Stephen Colbert claims Trump will 'win' the Super Bowl in hilarious monologue.

On Feb. 1, 2018, President Donald Trump tweeted that his first State of the Union was the most watched in history.

"Thank you for all of the nice compliments and reviews," he wrote. "Delivered from the heart!"

The problem, of course, is that this claim is verifiably false.

As New York Magazine pointed out, fewer people watched Trump's State of the Union than the first addresses given by the previous three presidents. Even Fox News(!) published a tweet debunking the president's claim.


Whether it's TV ratings or inauguration crowd sizes, the president seems fixated on proving his were the biggest, best there were — even when the facts so clearly say otherwise. It's a strange need Stephen Colbert pointed out on his "Late Show" monologue on Feb. 1.

"First, that’s not true," Colbert panned after reading Trump's State of the Union tweet aloud. "Second, it’s a lie."

After pointing out that other presidents have had higher-rated addresses, Colbert reasoned:

"Look, it doesn’t matter how many people watched. But what does matter is that the president needs to lie about it, and then somehow get away with it. This is the new world we live in."

Photo by Frederick M. Brown/Getty Images.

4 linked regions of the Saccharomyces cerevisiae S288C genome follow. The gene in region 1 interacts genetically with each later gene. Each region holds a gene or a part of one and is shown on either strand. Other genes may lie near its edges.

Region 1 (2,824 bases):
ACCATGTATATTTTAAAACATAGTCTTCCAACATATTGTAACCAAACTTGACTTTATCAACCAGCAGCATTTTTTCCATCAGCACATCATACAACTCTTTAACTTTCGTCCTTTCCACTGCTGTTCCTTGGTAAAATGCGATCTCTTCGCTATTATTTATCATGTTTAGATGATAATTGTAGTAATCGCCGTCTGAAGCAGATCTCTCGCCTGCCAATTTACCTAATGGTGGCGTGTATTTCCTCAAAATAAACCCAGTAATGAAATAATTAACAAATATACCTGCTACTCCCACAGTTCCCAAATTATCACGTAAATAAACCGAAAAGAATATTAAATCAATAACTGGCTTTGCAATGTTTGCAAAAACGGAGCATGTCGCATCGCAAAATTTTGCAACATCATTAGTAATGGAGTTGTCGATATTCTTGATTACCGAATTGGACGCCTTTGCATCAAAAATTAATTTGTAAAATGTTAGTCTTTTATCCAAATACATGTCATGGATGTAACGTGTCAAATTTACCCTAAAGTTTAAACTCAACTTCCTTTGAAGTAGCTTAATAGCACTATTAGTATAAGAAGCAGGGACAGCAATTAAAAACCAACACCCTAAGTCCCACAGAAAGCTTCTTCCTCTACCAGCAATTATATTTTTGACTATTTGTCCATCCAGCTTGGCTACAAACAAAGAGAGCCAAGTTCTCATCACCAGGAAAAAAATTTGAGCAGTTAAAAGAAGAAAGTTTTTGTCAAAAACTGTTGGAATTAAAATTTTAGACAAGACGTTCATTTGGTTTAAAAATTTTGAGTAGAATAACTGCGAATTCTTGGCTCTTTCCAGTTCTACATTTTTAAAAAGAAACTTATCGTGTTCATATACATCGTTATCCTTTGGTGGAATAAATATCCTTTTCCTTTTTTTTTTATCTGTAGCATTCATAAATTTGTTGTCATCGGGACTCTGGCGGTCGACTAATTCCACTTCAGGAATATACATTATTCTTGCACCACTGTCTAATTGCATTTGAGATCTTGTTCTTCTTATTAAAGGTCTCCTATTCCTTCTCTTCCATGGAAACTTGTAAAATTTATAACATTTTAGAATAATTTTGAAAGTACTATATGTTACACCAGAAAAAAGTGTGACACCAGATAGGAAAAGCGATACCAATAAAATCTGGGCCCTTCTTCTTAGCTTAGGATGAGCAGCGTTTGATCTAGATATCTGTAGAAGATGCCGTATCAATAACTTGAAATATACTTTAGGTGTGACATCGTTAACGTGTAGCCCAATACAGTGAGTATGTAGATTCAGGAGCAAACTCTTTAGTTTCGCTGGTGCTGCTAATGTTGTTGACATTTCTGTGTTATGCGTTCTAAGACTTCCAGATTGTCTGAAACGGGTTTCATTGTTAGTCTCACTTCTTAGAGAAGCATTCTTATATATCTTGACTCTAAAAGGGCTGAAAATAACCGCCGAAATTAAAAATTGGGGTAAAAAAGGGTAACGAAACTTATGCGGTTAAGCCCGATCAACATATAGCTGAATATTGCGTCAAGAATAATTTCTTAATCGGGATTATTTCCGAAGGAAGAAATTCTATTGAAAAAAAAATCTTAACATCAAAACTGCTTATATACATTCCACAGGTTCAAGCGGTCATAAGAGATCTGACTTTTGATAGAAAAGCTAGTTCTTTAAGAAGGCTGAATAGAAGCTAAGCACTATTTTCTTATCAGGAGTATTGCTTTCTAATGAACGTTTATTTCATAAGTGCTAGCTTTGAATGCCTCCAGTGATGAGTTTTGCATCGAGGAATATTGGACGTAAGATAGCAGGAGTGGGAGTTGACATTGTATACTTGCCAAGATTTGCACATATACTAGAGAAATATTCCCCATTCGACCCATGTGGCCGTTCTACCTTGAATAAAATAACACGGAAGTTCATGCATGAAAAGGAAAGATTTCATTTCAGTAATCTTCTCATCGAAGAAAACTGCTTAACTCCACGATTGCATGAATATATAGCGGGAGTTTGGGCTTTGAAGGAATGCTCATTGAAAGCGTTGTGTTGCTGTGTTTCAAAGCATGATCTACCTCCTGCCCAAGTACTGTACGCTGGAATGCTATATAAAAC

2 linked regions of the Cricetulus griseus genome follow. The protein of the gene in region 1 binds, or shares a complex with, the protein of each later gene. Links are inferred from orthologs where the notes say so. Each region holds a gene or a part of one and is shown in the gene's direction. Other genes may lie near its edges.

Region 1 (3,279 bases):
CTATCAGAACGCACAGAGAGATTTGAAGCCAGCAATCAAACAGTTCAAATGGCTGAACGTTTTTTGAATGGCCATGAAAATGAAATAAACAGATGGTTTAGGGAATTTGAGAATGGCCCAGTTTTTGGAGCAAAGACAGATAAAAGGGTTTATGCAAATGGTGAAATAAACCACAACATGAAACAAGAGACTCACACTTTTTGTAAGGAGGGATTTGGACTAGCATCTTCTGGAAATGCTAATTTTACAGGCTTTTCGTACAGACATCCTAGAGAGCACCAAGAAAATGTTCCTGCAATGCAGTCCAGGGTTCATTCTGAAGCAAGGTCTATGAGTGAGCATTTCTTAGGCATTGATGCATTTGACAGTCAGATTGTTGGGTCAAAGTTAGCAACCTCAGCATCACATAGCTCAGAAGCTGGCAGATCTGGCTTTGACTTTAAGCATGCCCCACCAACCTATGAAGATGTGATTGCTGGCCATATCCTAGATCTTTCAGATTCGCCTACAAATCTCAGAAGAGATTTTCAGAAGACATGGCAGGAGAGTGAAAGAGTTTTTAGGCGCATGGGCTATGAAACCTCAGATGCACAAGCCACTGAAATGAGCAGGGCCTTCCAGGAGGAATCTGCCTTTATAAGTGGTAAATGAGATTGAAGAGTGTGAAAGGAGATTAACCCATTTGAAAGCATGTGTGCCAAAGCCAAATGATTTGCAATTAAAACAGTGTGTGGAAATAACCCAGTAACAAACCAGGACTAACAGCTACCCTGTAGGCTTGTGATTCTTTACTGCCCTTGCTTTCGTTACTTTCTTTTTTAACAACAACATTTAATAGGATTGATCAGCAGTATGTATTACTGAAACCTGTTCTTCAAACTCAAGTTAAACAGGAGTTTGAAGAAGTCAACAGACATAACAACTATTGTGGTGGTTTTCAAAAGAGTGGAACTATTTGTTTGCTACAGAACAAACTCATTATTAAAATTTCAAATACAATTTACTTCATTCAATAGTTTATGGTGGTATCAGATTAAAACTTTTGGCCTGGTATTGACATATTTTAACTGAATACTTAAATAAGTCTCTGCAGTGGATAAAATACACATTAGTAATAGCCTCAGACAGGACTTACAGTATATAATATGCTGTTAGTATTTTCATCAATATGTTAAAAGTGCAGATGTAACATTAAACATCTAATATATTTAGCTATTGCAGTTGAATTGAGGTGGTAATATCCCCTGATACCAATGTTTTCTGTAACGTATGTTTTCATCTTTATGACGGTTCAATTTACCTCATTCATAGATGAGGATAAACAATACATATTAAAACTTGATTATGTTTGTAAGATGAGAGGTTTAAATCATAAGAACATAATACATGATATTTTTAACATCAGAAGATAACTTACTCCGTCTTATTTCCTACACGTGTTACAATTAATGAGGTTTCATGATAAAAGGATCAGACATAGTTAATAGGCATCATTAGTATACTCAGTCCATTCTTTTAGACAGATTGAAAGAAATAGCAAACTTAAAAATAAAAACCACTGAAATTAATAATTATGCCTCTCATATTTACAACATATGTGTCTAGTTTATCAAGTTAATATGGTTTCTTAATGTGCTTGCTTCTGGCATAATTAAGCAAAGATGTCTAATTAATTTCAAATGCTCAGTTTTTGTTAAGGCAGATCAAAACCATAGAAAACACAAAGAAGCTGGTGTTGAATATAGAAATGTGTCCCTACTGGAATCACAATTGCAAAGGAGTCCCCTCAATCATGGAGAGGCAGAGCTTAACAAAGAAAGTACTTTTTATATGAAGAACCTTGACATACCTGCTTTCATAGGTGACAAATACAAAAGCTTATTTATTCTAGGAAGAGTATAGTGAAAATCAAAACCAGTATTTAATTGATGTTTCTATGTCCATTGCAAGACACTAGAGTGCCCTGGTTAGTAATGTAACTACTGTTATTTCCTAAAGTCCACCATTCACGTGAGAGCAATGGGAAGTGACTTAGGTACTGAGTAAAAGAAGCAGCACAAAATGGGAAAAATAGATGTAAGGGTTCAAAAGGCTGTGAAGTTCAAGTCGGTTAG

Does Trump really believe lying — on issues of very little importance, no less — is sound political strategy?

Because it doesn't seem like the president's thought this one through.

His public statement file by the nonpartisan fact-checking organization PolitiFact is littered with "mostly false," "false," and "pants on fire!" ratings. In his first year in office, Trump made over 2,000 false or misleading claims according to The Washington Post, which pointed out the president often doubles down on his most dubious points many, many times; like his administration's ability to build an inexpensive border wall with Mexico in under one year (nope, not feasible).

You might be tempted to credit Trump's lying if it were fooling the American public to his advantage. But it's not. Just one-third of American voters considered Trump "trustworthy," according to a Politico/Morning Consult poll published last October — a figure that falls in line with his historically dismal approval numbers.

Colbert, however, is leaning into Trump's obsession with always "winning" — even when it completely bends the truth.

"Let me just say right now in advance," Colbert concluded in his criticism Thursday night. "Congratulations to President Trump on winning the Super Bowl! Well played.” 😂

Watch Colbert's opening monologue from Feb. 2 below:

Photo by Louis Hansel on Unsplash
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This story was originally shared on Capital One.

Inside the walls of her kitchen at her childhood home in Guatemala, Evelyn Klohr, the founder of a Washington, D.C.-area bakery called Kakeshionista, was taught a lesson that remains central to her business operations today.

"Baking cakes gave me the confidence to believe in my own brand and now I put my heart into giving my customers something they'll enjoy eating," Klohr said.